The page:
Tien Khee Ng recognized as IET and IOP Fellow

Tien Khee Ng recognized as IET and IOP Fellow

2/23/2021

By David Murphy​

Dr. Tien Khee Ng, principal research scientist, electrical and computer engineering, has been recently recognized as a Fellow of the Institution of Engineering and Technology (IET) and a Fellow of the Institute of Physics (IOP).

According to the IET, the FIET represents “the highest grade of IET membership [and] is reserved for those respected professionals at the forefront of engineering, technology or cognate disciplines for at least five years or more.” While the IOP’s highest attainable membership is reserved for individuals “with a degree in physics or related subject and who have made a significant impact on their sector.”

Of his acknowledgment by the IET, Tien Khee Ng noted: “I am honored to be acknowledged by the IET for the significance of my engineering career and my research contributions. Serving as an associate editor for various international scientific journals and as Vice President of the IEEE Photonics Western Saudi Arabia Section Chapter further enriched my career and significantly contributed to my performance recognition.”

“And to become a Fellow of the Institute of Physics (FInstP) two months after becoming a FIET was particularly humbling. The journey of physics and engineering education and career at KAUST is rewarding, as one can progress alongside motivated and talented students and competent and approachable staff.”

Creating tangible translational output

At KAUST, Tien Khee Ng spearheads research programs on molecular beam epitaxy (MBE) grown group-III-nitride-based quantum structures for light-emitting applications. As the center manager and one of the co-principal investigators for KACST Technology Innovation Center (TIC) on Solid State Lighting at KAUST, Tien Khee Ng also oversees a laser application program related to the utilization and manipulation of light. These patent portfolios of processes and products include solid-state lighting, optical wireless communication, laser-based horticulture and solar water splitting.

“The significant findings and tangible translational output and know-how from our center has led to further funded projects from the Office of Naval Research GlobalLockheed MartinSABIC, and Huawei.

The Solid State Lighting researchers specialize in the practical use of incompatible metal or transparent substrates to show proof-of-concept solutions beyond green-gap solid-state lighting devices. The team’s research could also offer internet and energy solutions for infrastructure monitoring and non-intrusive marine protection, especially relevant to protecting Saudi Arabia’s pristine Red Sea coastline.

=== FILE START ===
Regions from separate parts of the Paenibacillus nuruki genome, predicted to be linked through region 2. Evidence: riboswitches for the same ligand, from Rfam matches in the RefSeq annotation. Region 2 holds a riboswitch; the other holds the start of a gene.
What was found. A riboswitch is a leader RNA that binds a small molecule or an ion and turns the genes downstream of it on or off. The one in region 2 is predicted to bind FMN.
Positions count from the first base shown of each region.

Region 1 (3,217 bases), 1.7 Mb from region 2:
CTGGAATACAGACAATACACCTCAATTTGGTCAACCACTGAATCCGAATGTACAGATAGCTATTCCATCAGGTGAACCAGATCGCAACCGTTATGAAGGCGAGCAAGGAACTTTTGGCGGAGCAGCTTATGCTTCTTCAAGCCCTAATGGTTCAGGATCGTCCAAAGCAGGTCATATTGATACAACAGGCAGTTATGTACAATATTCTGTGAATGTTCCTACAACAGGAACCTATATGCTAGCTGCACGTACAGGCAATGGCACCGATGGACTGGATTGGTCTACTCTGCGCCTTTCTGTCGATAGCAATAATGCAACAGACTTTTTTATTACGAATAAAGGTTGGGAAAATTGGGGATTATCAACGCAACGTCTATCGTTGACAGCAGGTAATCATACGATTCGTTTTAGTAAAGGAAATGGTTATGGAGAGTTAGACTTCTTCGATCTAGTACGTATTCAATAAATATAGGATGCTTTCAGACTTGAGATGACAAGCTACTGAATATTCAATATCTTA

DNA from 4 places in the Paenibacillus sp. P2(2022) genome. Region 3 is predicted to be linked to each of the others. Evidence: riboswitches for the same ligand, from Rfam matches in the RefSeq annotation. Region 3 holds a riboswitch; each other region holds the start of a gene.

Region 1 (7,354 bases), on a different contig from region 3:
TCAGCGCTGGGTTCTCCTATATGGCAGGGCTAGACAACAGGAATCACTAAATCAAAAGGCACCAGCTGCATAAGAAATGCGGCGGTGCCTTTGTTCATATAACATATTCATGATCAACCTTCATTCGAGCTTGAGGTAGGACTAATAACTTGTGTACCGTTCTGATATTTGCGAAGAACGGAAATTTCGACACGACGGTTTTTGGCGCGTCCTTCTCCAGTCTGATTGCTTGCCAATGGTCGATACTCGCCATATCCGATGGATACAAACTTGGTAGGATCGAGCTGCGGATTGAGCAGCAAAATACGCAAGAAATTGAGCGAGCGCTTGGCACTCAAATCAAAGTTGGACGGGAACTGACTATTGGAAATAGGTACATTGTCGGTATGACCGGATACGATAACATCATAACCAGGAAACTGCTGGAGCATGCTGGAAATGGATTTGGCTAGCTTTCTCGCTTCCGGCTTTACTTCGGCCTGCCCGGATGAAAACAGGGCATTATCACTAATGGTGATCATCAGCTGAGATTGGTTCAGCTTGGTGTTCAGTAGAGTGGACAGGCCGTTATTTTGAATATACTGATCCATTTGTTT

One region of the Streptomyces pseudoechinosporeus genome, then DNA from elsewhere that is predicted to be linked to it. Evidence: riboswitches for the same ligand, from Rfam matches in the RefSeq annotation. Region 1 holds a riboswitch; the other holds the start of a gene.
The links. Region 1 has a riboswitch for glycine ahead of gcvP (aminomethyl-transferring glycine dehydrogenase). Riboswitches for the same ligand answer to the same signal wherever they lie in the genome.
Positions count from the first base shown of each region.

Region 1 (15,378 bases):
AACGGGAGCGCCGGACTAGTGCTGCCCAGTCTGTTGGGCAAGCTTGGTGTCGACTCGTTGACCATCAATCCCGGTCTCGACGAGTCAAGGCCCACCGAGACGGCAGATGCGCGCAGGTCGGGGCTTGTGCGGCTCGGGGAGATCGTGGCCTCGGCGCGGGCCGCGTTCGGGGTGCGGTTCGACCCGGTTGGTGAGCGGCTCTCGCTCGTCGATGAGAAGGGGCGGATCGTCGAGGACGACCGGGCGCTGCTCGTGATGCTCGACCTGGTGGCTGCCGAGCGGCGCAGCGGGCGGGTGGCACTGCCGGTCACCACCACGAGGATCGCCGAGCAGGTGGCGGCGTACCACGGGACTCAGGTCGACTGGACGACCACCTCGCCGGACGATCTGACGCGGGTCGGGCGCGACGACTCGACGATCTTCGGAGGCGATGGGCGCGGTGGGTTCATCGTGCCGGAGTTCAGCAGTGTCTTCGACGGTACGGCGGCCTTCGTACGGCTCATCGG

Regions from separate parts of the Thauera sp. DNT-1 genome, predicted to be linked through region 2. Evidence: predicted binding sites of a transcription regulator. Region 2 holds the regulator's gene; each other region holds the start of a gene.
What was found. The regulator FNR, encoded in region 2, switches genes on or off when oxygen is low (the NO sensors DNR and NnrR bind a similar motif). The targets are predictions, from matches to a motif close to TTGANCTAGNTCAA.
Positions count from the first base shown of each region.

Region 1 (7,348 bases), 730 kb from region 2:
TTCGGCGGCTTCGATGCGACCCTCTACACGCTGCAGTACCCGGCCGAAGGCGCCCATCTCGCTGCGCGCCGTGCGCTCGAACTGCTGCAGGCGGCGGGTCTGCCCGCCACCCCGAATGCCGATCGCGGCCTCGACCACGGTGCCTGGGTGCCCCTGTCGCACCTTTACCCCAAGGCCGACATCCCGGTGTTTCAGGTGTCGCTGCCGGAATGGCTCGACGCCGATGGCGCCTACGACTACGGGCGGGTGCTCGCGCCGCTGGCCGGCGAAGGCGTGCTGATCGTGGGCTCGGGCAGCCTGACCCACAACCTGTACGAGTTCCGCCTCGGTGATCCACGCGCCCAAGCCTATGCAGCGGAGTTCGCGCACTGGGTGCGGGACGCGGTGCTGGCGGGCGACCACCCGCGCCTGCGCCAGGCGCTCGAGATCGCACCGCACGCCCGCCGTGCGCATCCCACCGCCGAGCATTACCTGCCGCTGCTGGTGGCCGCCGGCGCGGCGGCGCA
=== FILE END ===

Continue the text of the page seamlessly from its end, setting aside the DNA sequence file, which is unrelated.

“By engineering the form factor and the dimensionality of semiconductors and seamlessly integrating optical elements to laser devices, we could achieve modification of wavelength, spectral content, and heat dissipation properties.

“By packing more functionalities into a laser diode, our seminal research effort has enabled monolithic laser modulation, energy-efficient lighting, and remote energy transfer in hard-to-reach environments while enabling fast internet on land and undersea.

“The semiconductor device technology can be further developed to enable optoelectronic and electronic integrated circuits and devices. We can use these tools for multifunctional applications in augmented displays, data centers, ultra-fast computing, and low-latency communication networks worldwide,” Tien Khee Ng emphasized.

Personal awards mirror shared journey

Tien Khee Ng believes that, in a sense, his recent personal achievements have mirrored his eleven-year journey at KAUST: from supporting the University’s founding vision to its current status as a choice destination for scientific and technological education and research.

“From joining KAUST in 2009 as an assistant research scientist to receiving my promotion as a principal research scientist last year is a particular milestone. It is particularly rewarding for my family and me - bearing in mind how we uprooted ourselves from our comfort zone to join our fellow team of exploratory, determined “KAUSTians” 11 years ago.

“I would like to celebrate and thank the many individuals who have created the environment for my advancement or who have mentored me in any way; I am blessed to be surrounded by the many talented people with whom I work,” he concluded.